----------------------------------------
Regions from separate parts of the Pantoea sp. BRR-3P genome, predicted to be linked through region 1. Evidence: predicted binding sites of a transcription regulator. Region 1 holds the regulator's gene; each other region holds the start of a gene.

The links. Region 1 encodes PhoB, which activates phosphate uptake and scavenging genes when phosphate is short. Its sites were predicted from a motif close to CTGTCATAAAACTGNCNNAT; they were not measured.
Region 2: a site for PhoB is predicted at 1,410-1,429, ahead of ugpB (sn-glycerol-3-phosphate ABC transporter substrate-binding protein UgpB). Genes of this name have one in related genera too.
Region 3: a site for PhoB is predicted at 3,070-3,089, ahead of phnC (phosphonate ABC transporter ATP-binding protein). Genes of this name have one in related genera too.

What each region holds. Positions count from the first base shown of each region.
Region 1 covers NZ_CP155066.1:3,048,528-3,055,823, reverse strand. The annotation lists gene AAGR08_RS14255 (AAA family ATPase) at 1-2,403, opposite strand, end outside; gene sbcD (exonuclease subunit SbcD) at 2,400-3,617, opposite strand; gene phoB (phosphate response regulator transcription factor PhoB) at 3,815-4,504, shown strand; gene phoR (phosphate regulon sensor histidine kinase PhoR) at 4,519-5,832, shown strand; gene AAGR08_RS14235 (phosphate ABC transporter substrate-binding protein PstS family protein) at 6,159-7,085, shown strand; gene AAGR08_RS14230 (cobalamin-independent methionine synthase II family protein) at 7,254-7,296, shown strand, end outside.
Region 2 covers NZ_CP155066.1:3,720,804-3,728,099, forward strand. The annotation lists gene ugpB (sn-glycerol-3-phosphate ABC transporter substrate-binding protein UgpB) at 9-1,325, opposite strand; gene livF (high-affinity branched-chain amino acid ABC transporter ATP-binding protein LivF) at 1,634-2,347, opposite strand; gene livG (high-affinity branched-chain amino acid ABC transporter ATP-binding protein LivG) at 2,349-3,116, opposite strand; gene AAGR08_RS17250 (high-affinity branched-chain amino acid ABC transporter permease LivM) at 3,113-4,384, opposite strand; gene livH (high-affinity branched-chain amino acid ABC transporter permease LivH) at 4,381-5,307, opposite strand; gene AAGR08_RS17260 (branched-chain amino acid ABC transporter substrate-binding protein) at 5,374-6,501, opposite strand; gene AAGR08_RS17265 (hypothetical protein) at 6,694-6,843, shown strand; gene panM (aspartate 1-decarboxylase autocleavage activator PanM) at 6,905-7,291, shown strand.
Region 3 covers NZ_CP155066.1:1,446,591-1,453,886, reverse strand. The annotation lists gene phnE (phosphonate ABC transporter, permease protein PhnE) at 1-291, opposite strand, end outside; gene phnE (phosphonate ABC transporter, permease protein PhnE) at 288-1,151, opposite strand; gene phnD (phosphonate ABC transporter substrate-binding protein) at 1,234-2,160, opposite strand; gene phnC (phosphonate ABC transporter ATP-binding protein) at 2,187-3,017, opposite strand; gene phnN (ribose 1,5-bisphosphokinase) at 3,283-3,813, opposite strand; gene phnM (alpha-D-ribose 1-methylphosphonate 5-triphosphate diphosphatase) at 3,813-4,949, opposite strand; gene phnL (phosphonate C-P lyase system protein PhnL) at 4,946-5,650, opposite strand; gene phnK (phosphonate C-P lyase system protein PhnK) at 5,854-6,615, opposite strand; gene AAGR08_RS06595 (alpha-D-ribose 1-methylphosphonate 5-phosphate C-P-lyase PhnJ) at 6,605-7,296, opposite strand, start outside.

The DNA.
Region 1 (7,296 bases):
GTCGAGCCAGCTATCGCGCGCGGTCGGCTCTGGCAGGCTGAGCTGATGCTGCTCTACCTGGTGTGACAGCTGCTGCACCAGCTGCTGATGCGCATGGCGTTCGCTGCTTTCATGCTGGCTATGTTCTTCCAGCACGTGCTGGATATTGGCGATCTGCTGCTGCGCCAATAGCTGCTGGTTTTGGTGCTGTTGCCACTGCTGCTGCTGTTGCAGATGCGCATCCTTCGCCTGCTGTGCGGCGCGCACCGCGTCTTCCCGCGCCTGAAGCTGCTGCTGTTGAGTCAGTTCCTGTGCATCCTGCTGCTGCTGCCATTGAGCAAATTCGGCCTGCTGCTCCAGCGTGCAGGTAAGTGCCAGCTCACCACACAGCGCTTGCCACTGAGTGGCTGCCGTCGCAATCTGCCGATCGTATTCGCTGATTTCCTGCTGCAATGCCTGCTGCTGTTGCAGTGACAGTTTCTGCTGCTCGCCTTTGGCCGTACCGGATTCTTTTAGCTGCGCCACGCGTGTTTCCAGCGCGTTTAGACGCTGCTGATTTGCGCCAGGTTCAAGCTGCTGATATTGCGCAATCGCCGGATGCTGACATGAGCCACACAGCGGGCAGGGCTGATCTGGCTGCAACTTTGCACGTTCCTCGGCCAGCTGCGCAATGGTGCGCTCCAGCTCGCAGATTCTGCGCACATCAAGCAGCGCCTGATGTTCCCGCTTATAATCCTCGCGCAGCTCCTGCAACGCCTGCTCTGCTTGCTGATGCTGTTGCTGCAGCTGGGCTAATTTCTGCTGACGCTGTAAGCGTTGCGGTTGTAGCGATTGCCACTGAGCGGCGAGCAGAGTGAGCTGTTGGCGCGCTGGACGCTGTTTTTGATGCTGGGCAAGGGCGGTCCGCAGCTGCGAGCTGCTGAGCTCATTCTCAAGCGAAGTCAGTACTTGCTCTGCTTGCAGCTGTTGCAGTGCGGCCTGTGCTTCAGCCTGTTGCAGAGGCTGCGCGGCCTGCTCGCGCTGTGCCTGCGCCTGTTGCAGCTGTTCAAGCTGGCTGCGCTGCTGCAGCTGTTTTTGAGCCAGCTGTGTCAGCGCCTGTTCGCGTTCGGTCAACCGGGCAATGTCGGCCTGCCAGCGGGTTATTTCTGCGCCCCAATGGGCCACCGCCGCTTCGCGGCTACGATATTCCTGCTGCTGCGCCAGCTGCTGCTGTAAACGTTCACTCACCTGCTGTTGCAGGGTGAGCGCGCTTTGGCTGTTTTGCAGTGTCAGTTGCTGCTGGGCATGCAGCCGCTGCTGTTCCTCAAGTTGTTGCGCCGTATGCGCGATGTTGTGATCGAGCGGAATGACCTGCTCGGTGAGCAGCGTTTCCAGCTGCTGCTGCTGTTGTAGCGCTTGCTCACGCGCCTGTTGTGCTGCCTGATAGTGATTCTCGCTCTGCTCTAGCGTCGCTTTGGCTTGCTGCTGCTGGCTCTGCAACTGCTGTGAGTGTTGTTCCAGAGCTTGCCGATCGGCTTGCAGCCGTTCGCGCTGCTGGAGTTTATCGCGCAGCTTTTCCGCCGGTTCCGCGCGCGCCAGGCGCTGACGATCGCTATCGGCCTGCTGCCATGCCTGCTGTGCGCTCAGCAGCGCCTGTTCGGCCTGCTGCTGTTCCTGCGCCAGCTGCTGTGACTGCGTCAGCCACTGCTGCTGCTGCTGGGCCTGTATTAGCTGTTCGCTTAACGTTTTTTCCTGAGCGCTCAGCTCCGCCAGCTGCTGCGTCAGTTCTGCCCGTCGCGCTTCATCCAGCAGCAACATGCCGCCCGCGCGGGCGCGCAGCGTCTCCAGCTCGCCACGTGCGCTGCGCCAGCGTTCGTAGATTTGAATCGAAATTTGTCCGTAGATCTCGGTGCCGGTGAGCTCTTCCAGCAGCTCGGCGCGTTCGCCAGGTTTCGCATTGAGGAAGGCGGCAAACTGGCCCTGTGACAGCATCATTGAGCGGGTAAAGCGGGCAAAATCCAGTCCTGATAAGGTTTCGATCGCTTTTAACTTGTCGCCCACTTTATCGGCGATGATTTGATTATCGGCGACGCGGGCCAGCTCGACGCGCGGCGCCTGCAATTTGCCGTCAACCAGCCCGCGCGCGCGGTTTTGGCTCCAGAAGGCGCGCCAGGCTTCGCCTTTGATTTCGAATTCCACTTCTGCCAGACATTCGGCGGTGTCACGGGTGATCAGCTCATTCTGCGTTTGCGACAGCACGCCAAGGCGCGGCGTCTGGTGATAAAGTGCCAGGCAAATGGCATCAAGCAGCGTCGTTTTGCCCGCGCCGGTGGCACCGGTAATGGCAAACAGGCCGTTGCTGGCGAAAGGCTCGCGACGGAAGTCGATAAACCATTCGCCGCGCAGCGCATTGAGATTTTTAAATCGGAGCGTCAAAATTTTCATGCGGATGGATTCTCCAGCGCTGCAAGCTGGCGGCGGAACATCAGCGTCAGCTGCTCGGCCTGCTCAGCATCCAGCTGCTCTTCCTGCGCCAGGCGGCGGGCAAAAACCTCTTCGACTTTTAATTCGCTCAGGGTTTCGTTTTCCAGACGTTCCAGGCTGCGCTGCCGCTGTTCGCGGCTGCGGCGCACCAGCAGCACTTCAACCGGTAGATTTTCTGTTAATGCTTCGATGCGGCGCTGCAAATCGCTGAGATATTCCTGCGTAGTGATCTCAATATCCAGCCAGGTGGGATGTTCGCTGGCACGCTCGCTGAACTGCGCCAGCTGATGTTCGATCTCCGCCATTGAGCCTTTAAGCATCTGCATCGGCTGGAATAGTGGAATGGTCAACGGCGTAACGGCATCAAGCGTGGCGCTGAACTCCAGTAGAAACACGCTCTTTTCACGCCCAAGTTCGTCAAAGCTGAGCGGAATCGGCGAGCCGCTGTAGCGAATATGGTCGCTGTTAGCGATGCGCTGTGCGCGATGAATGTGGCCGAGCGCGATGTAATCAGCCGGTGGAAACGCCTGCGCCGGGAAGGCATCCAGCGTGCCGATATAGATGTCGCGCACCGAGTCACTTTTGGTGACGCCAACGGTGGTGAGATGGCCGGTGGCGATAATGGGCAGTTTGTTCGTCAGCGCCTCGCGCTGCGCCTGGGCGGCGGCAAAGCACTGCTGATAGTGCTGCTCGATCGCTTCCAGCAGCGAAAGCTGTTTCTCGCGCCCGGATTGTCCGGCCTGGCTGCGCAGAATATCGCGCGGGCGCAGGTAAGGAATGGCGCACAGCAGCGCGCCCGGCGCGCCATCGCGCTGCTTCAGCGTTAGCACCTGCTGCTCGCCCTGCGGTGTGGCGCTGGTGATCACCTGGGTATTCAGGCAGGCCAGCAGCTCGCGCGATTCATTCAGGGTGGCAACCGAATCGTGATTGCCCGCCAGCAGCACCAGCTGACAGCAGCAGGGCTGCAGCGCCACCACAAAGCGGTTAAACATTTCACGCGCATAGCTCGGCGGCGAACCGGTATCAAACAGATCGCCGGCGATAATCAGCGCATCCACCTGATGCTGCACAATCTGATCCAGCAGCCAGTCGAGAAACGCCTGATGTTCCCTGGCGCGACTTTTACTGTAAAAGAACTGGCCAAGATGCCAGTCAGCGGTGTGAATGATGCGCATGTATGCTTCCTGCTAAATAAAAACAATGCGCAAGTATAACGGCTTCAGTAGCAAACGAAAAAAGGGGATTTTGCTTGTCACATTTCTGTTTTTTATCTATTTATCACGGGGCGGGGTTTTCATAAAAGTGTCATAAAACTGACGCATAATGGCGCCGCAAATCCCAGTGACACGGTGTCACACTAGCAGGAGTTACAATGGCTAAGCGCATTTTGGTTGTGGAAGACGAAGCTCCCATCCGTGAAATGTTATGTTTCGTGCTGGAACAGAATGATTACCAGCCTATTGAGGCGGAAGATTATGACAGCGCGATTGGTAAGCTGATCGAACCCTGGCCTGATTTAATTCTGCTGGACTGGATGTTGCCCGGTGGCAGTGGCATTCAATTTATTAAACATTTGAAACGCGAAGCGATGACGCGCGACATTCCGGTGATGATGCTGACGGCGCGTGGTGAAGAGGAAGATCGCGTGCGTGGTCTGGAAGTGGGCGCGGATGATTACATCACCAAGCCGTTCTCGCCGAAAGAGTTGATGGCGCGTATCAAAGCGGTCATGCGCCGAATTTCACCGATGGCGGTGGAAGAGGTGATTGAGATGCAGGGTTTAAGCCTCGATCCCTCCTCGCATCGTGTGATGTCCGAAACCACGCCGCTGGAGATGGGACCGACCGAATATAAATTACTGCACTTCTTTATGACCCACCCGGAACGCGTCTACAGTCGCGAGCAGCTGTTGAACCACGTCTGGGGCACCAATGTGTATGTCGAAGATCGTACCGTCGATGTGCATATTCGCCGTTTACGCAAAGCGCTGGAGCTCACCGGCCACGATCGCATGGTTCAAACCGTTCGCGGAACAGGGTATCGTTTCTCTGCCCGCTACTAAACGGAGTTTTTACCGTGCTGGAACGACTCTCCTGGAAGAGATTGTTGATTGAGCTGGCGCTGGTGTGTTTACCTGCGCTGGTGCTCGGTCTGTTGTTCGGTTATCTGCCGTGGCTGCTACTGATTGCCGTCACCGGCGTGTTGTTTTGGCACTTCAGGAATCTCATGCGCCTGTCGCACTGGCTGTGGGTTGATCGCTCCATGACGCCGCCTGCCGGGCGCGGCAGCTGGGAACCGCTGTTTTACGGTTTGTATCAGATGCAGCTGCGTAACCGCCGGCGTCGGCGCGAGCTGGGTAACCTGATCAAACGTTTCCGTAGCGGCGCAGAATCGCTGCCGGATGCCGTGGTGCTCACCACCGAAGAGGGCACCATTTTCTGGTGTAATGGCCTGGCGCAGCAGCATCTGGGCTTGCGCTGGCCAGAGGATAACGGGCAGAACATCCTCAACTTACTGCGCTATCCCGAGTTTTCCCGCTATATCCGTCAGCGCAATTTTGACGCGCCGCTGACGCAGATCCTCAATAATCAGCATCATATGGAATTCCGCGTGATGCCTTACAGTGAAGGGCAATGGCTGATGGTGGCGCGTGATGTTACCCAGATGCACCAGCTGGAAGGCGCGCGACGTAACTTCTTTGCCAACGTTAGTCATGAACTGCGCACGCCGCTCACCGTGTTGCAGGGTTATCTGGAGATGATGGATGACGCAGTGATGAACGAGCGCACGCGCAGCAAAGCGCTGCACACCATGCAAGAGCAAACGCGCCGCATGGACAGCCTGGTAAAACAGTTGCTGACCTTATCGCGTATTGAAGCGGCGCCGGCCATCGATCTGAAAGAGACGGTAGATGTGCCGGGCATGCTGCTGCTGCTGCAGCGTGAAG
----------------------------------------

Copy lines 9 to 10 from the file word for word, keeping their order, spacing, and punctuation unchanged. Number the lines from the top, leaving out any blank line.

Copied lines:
The DNA.
Region 1 (7,296 bases):